Expect more and more institutions of higher learning to be adding a “sports media” major to its offerings. What most seasoned individuals know as “journalism” or “broadcast journalism” in their college days is becoming even more specialized, more focused on sports media because there are so many facets to it, rather than just being a reporter or on-air host.

College of Arts & Sciences Announces New Sports Media Major | April 2020  Archive | Fairfield University News Channel

Point Park University, a private institution in the heart of Downtown Pittsburgh, introduced “sports communication” as a major earlier this year. Point Park is known for its School of Communication, but Bernie Ankney, Ph.D., Dean of the School of Communication, told Barrett Sports Media the demand was there for the new major.

“They’re just really, really popular with kids,” he said about sports media, “because if you come to Point Park, you can be taking photos of Point Park athletics, you can be doing social media, podcasting, you can be shooting and editing video…so it’s a very hands-on program. Also, being in Pittsburgh, one of the best sports markets in the country, just opens up all sorts of opportunities off-campus as well.”

As soon as the major was introduced a few months ago, some students transferred into the major, Ankney said. And some incoming freshmen already have their eyes set on the major when they begin attending the university in the fall.

Ankney actually started a sports communication “minor” at his previous place of employment, Sanford University, in Birmingham. He said Point Park’s sports media major is one of about 25 in the country that have emerged in recent years at universities. In 2015, Arizona State University began its bachelor’s and master’s degree programs in sports journalism, its first standalone degree programs for a specific beat, as reported in the Columbia Journalism Review. The Columbia Journalism Review also noted that the University of Georgia’s Grady College began a certificate program in sports journalism a year earlier.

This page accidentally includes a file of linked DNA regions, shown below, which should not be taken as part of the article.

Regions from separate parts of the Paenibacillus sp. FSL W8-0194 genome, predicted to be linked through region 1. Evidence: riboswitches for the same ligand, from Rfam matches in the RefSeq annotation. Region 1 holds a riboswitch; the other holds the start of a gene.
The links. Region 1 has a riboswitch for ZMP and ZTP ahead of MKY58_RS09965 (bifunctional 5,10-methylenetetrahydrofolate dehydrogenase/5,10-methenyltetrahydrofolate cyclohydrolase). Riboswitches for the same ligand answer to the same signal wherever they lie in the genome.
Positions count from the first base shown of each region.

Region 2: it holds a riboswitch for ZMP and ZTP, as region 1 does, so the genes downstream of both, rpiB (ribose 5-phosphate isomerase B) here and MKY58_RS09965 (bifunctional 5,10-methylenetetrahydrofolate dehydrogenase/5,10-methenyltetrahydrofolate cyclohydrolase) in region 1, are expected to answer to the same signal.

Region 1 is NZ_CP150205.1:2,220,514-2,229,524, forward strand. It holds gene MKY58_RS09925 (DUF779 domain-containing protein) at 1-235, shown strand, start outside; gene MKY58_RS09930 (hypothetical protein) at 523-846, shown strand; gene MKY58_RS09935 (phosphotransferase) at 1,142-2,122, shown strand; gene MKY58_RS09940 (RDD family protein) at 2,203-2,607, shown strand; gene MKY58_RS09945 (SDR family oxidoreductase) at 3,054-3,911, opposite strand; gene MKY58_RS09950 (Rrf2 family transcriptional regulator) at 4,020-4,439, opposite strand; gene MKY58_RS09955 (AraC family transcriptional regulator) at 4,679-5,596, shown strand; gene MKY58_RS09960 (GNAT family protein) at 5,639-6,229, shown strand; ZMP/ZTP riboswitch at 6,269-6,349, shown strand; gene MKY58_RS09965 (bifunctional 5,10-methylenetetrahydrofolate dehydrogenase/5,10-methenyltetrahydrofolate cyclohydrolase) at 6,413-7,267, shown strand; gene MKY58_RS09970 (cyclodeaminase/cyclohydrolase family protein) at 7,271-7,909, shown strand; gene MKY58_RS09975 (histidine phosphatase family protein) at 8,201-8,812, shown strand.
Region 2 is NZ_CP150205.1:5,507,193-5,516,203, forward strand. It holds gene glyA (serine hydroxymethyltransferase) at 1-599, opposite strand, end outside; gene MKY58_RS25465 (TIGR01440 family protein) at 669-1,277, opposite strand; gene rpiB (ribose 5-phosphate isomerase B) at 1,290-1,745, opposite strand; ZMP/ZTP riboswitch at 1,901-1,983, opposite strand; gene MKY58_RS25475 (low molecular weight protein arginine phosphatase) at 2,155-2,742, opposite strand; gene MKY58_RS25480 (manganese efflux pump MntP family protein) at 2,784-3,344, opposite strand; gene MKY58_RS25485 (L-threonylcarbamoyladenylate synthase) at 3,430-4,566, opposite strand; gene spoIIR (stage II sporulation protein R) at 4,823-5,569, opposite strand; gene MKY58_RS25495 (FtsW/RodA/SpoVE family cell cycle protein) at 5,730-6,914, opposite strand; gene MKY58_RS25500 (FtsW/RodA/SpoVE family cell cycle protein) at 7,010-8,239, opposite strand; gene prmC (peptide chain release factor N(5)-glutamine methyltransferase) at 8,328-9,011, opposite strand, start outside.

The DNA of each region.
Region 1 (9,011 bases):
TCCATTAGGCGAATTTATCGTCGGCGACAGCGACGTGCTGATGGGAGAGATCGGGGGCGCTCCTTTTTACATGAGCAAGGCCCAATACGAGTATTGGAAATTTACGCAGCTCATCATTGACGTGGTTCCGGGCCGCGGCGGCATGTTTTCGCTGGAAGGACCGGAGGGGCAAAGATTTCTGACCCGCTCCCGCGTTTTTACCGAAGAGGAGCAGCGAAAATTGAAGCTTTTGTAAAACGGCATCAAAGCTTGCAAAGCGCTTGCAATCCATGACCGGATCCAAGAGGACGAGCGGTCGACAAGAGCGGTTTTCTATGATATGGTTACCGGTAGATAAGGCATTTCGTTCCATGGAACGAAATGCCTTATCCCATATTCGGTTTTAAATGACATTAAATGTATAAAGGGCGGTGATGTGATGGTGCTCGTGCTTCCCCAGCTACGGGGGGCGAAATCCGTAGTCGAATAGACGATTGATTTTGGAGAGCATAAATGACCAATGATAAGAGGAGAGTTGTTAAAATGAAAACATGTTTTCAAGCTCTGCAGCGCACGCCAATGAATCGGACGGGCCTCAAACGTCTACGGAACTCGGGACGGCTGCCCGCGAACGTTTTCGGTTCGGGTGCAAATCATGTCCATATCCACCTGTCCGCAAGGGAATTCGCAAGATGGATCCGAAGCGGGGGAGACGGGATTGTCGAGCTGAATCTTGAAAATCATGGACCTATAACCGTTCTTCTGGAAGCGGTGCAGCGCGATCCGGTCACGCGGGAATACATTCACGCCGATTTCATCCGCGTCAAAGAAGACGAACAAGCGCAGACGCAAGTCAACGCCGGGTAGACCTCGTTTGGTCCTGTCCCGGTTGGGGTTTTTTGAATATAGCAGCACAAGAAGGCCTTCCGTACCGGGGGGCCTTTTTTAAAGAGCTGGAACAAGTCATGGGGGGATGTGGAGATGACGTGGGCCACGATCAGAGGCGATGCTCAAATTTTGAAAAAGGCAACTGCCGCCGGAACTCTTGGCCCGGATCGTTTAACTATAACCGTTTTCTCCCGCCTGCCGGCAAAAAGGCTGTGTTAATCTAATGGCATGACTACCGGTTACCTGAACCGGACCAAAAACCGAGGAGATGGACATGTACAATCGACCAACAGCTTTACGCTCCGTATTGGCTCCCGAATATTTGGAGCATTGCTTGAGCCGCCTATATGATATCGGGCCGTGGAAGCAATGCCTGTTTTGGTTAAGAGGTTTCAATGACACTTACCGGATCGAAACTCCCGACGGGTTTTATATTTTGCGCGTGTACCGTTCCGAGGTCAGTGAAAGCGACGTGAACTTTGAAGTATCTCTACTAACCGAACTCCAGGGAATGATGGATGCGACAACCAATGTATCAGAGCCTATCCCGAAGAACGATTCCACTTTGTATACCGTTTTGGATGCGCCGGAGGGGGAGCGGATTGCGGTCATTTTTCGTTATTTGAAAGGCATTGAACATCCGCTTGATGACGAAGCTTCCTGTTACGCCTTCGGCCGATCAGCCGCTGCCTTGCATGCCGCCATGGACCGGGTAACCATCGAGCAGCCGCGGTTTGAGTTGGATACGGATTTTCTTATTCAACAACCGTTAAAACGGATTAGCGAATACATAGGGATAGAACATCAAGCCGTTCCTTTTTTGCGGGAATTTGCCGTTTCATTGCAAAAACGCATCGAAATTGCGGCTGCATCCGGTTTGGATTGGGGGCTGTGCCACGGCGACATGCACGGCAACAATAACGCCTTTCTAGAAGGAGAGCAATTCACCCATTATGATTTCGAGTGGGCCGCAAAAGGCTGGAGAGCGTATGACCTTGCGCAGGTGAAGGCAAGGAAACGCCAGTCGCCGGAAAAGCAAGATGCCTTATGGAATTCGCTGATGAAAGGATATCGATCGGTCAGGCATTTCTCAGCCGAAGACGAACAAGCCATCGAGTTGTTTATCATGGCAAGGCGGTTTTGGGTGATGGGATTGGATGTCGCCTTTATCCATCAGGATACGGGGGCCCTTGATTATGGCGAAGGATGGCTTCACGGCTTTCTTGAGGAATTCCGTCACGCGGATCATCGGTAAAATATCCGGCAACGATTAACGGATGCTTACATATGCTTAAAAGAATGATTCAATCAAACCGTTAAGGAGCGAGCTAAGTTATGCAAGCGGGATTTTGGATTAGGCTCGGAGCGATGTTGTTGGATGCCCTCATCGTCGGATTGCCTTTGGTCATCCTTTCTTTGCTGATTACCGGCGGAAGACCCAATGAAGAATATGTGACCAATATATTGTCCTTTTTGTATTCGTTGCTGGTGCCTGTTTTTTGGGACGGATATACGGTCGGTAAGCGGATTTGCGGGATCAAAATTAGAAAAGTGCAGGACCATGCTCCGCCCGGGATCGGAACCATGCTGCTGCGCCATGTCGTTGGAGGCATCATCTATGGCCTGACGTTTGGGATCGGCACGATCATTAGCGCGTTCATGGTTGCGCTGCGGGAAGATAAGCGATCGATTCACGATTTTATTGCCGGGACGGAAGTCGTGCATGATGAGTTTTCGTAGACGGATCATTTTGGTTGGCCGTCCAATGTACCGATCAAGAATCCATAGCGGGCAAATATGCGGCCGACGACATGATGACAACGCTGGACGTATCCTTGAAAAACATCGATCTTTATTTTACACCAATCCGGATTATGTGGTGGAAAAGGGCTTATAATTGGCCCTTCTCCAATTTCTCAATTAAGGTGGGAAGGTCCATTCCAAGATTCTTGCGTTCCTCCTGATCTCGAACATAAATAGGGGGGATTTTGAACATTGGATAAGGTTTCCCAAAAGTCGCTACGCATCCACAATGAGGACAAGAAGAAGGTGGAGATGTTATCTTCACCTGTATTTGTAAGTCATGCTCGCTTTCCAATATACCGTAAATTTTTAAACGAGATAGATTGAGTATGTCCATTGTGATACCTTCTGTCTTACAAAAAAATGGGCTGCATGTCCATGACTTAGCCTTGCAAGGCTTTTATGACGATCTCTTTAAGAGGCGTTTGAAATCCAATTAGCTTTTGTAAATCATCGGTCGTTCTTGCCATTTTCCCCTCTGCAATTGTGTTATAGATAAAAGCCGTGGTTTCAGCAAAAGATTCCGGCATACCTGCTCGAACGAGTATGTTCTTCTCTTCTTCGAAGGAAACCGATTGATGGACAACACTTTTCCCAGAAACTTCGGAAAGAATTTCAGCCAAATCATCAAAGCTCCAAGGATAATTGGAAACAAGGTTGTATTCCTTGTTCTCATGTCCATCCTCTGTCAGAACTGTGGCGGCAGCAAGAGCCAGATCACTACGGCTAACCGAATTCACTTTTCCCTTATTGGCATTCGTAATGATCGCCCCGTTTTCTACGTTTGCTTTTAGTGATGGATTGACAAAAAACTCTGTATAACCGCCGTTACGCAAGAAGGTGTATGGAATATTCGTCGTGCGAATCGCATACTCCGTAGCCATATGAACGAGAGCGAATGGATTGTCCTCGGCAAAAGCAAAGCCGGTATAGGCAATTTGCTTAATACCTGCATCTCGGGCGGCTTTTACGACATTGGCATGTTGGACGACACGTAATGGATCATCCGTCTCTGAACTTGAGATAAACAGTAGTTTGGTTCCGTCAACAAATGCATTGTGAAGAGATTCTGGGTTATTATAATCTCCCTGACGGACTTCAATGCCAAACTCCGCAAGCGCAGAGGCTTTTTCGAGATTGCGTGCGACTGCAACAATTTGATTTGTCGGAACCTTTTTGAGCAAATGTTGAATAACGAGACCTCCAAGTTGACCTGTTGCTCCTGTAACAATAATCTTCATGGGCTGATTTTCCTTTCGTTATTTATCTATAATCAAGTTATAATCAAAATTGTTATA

Indiana University is another school that’s gotten in on the act, offering a “concentration in sports media” as part of its Bachelor of Arts in Media degree.

Penn State established its school of sports journalism in 2003, and it was named after heralded journalist and first USA Today editor John Curley in 2006. Brown told BSM the fastest growing department is social media. “Social media is really where the jobs are at,” he said. Still, there are plenty of students who love the play-by-play career trajectory. “Steve Jones (Penn State football and men’s basketball play-by-play announcer) has his own section; it’s not even available to anybody until their junior year and they have to earn their way into there,” Brown said.

“We send our students (pre-COVID) to every away football game, they do play-by-play of that, they do play-by-play of all the major sports here at Penn State and even the minor sports that can translate to radio,” Brown added. “They get a full complement of any sport they may be interested in; I encourage them to learn the ones they don’t because coming out now, if you can go to a smaller radio station and…do play-by-play of soccer, of volleyball, that helps them get jobs. That’s what we want them to do, ultimately; find a position.”

May be an image of 2 people and people smiling

“Voice of the Orange,” Matt Park, is seeing the “across-the-board” aspirations of students in sports media at Syracuse University. “We’re fortunate to have a relatively large group of students with a wide array of backgrounds and interests,” he told BSM in an exclusive interview. “There may be fewer students on the local TV (or ‘SportsCenter’) track, but still plenty want to do that.” But now you can add production, podcasting and writing in various forms to the list in student interests, he said, along with play-by-play, reporting/anchoring and talk show hosting.

Over in Broncos country, Dover told BSM he’s come across something that may surprise — or irk — some sports radio lifers.